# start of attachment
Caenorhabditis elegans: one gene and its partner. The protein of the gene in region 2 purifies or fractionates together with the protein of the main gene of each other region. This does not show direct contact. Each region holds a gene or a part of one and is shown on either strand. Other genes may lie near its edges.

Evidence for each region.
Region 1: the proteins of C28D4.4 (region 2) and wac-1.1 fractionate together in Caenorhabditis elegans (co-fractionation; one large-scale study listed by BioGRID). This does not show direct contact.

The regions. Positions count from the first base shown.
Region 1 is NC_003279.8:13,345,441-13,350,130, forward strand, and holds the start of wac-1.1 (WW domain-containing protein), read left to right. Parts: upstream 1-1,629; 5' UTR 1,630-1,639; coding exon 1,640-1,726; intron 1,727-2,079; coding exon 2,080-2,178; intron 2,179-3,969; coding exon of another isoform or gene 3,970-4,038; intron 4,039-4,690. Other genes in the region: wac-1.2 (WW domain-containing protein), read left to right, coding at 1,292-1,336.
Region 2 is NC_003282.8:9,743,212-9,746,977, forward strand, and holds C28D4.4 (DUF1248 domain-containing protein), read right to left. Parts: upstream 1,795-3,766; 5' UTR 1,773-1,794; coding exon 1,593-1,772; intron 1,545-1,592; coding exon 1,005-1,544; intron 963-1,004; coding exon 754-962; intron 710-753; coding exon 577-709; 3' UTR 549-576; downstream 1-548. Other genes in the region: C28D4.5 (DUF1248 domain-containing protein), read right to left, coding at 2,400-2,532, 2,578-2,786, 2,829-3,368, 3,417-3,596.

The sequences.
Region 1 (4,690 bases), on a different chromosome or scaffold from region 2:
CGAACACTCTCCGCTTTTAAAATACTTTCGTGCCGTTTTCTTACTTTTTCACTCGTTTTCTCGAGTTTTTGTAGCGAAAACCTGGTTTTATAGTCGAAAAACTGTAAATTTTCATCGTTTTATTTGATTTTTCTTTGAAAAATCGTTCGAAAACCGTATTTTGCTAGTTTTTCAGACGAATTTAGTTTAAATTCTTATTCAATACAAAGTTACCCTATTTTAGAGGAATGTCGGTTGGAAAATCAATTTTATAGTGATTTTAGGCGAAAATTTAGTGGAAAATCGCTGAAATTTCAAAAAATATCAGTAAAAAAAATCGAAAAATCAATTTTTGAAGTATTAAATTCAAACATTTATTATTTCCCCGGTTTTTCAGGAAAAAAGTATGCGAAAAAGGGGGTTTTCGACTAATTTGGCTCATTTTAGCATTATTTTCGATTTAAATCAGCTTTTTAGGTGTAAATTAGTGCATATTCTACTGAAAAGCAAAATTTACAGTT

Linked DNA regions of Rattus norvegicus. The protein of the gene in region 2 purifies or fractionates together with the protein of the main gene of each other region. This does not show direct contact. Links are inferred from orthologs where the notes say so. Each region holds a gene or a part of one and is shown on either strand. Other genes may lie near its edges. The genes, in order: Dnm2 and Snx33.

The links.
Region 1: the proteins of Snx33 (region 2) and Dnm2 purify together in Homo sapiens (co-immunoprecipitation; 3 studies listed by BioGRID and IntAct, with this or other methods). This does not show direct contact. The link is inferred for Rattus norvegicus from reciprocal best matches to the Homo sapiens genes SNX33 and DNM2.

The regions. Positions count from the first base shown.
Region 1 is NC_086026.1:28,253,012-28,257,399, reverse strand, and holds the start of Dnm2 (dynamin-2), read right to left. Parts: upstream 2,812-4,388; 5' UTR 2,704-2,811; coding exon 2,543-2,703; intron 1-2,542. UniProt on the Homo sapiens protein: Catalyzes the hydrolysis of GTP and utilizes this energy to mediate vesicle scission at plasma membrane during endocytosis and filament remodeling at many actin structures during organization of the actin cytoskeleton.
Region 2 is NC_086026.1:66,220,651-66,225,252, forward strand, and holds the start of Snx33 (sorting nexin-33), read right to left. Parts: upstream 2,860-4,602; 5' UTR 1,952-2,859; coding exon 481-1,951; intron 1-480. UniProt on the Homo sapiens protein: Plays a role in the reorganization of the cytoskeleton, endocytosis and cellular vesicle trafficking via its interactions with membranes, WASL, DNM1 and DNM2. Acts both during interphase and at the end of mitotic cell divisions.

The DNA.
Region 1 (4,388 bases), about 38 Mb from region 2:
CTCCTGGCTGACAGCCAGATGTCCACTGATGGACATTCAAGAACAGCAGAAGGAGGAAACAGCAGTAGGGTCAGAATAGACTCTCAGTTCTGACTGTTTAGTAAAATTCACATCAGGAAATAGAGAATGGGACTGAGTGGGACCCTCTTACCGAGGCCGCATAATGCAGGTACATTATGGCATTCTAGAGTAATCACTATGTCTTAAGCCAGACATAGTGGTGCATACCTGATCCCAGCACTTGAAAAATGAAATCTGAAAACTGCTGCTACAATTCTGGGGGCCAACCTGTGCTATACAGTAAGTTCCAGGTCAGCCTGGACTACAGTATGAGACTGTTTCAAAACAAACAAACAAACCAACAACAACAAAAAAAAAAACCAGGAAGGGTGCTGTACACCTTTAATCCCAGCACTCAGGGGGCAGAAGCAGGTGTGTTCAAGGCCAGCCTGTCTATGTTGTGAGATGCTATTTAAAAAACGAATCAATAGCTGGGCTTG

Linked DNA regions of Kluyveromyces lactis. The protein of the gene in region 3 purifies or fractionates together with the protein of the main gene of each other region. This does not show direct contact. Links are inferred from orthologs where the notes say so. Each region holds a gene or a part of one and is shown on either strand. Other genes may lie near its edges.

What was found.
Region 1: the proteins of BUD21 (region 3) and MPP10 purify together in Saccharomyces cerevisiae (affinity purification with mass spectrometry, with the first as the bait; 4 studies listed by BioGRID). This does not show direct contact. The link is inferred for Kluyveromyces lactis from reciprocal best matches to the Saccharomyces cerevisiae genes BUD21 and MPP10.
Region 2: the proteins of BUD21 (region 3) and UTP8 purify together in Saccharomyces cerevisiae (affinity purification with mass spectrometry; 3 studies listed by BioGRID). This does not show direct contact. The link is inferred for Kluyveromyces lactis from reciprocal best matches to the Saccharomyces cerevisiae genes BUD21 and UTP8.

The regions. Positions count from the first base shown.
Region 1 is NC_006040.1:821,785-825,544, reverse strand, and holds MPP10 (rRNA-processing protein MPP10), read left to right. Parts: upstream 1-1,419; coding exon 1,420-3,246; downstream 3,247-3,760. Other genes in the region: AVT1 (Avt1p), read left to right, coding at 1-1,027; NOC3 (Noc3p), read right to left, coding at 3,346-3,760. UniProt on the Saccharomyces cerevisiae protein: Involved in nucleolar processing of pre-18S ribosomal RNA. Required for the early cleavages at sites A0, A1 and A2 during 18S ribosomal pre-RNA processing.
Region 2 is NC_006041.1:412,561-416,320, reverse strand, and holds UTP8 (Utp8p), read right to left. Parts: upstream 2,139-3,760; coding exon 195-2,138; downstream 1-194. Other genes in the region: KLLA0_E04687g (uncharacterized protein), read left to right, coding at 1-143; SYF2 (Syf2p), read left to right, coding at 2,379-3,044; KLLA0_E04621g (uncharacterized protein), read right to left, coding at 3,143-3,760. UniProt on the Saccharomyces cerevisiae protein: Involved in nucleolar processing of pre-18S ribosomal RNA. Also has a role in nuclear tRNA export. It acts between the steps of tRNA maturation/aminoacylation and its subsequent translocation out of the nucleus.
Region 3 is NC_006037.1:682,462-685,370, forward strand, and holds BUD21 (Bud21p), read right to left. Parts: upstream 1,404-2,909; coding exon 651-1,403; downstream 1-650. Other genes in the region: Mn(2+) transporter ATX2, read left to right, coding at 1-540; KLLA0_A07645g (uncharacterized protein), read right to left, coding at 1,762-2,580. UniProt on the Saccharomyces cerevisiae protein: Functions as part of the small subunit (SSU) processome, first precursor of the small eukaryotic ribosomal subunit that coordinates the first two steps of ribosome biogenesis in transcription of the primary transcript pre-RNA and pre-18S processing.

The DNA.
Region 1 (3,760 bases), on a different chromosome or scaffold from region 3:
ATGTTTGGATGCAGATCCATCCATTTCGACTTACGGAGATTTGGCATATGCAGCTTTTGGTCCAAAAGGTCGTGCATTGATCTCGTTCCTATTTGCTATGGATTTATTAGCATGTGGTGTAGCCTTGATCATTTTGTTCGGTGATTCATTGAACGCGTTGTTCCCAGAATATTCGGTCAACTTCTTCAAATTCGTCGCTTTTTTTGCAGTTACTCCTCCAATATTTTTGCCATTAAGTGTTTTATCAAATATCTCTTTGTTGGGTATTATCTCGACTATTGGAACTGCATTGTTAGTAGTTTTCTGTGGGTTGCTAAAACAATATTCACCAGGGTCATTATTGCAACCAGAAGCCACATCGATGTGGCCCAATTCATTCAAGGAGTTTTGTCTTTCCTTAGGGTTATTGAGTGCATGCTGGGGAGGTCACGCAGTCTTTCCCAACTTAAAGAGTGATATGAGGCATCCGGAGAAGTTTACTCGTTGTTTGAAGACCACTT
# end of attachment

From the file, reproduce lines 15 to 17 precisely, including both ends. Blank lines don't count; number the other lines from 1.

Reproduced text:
Region 2 is NC_086026.1:66,220,651-66,225,252, forward strand, and holds the start of Snx33 (sorting nexin-33), read right to left. Parts: upstream 2,860-4,602; 5' UTR 1,952-2,859; coding exon 481-1,951; intron 1-480. UniProt on the Homo sapiens protein: Plays a role in the reorganization of the cytoskeleton, endocytosis and cellular vesicle trafficking via its interactions with membranes, WASL, DNM1 and DNM2. Acts both during interphase and at the end of mitotic cell divisions.

The DNA.
Region 1 (4,388 bases), about 38 Mb from region 2: